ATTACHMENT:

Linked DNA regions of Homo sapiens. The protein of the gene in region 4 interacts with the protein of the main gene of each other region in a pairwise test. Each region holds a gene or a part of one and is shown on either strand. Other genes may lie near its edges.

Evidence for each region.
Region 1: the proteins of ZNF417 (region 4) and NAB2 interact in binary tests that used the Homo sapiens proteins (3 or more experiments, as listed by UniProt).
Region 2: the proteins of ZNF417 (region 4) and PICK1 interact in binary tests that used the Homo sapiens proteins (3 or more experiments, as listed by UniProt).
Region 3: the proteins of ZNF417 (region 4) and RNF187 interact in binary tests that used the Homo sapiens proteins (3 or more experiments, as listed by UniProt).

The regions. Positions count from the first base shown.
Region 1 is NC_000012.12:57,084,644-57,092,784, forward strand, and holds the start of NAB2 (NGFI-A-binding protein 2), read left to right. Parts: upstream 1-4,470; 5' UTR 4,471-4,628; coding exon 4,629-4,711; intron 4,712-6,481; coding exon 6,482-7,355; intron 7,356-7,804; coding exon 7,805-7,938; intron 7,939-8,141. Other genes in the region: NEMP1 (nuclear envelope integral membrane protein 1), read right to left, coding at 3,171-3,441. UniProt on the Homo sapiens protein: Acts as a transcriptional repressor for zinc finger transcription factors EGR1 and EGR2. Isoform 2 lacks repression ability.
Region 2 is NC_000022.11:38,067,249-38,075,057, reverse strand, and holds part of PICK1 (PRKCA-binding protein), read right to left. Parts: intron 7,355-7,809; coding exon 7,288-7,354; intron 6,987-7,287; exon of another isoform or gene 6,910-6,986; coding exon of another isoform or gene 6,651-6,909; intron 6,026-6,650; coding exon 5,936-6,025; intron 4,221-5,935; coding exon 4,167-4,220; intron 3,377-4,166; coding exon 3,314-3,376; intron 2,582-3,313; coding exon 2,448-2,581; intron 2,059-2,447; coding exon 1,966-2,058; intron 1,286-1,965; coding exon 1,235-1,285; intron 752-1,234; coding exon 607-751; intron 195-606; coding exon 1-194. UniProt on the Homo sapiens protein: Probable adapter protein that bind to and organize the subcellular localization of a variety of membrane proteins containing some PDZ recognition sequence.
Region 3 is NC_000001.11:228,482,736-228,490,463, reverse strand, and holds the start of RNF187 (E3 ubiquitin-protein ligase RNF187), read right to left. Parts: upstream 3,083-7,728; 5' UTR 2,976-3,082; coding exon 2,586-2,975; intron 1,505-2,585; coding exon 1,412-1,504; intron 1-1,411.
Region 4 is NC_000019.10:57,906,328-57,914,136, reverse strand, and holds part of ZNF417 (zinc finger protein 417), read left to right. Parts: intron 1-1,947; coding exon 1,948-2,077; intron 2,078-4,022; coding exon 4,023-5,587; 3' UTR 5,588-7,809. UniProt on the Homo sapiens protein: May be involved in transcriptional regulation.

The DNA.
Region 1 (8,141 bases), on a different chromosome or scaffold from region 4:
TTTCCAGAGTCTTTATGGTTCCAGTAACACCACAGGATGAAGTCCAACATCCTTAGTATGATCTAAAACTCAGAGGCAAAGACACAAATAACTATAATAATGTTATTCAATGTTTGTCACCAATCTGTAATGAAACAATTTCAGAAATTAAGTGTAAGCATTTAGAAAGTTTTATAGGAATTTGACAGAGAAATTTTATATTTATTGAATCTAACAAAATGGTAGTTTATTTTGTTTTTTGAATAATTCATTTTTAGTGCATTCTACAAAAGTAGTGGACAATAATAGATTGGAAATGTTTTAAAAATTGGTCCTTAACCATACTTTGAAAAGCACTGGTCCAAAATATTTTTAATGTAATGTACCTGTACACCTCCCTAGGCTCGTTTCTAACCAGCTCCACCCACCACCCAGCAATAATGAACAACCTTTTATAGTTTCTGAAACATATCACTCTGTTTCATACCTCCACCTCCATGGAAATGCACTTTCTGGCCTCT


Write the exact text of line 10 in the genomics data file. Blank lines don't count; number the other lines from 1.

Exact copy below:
Region 4 is NC_000019.10:57,906,328-57,914,136, reverse strand, and holds part of ZNF417 (zinc finger protein 417), read left to right. Parts: intron 1-1,947; coding exon 1,948-2,077; intron 2,078-4,022; coding exon 4,023-5,587; 3' UTR 5,588-7,809. UniProt on the Homo sapiens protein: May be involved in transcriptional regulation.